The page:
Some don’t miss Sedona Hikes

Sedona Hikes are world famous

Sedona hiking trails are among some of the best and most diverse in the world. here are a few that you must do in Sedona. Here are some 10 best

Bell Rock Pathway

The Bell Rock Pathway is a 3.6 mile trail. Along this pathway you’ll enjoy fantastic views of Bell Rock, Courthouse Butte, and other landmarks. Most of the pathway has a wide, hard surface, but there are some steep hills too. Some places around Bell Rock are rocky and rough. Allow 2.5 hours for this trail

The Bell Rock Vista  has accessible restrooms (vault-type toilets), paved parking and covered kiosks

There is a popular observation area on the west side of Bell Rock – not accessible from the highway. The elevation at this area is 4392 feet 

Broken Arrow Trail

Broken Arrow Trail is an easy and popular hike on a good trail with great red rock scenery. The trail is unshaded and can be hot in summer. Begin at the signed trailhead which will direct you across the jeep road to the trail. After 200 feet, the trail bears left (south) and soon crosses a ledge at the foot of Battlement Mesa. At .6 miles, look for the fence around Devil’s Dining Room Sinkhole 100 feet to the left and downhill. Allow 2.5 hours round trip for this trail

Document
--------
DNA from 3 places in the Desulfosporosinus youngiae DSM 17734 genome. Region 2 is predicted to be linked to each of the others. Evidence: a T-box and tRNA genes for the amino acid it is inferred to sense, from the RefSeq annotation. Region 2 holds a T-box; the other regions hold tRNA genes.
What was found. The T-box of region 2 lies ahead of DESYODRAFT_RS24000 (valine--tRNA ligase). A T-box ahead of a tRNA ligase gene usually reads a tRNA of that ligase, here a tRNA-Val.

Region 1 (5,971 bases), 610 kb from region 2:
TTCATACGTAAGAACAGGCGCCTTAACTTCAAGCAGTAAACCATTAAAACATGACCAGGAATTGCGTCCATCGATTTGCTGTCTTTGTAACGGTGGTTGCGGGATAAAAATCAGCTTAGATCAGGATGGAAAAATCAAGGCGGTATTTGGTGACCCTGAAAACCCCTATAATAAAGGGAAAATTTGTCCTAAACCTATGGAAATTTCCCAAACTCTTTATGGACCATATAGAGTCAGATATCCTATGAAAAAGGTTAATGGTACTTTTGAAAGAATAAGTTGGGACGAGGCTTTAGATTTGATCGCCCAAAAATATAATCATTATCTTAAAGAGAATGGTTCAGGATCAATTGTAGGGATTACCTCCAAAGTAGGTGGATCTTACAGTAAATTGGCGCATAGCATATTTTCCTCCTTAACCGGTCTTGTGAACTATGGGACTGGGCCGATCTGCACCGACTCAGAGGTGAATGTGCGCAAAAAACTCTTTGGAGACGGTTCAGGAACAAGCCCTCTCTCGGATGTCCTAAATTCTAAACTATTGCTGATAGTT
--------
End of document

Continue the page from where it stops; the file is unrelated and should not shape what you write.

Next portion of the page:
Explore, then return to the trail and continue as it gradually climbs to some scenic red rock outcrops beside Twin Buttes on the right. Continue to the end of the trail at Chicken Point at 1½ miles. More great views. Return by the same route. At ½ mile from Chicken Point, take the short side path to the right signed for Submarine Rock. Walk this interesting formation, and then return by the same path to the main trail. Continue north to complete the hike of about 3½ miles (roundtrip including Submarine Rock). The adjacent roads are used by Jeep tours.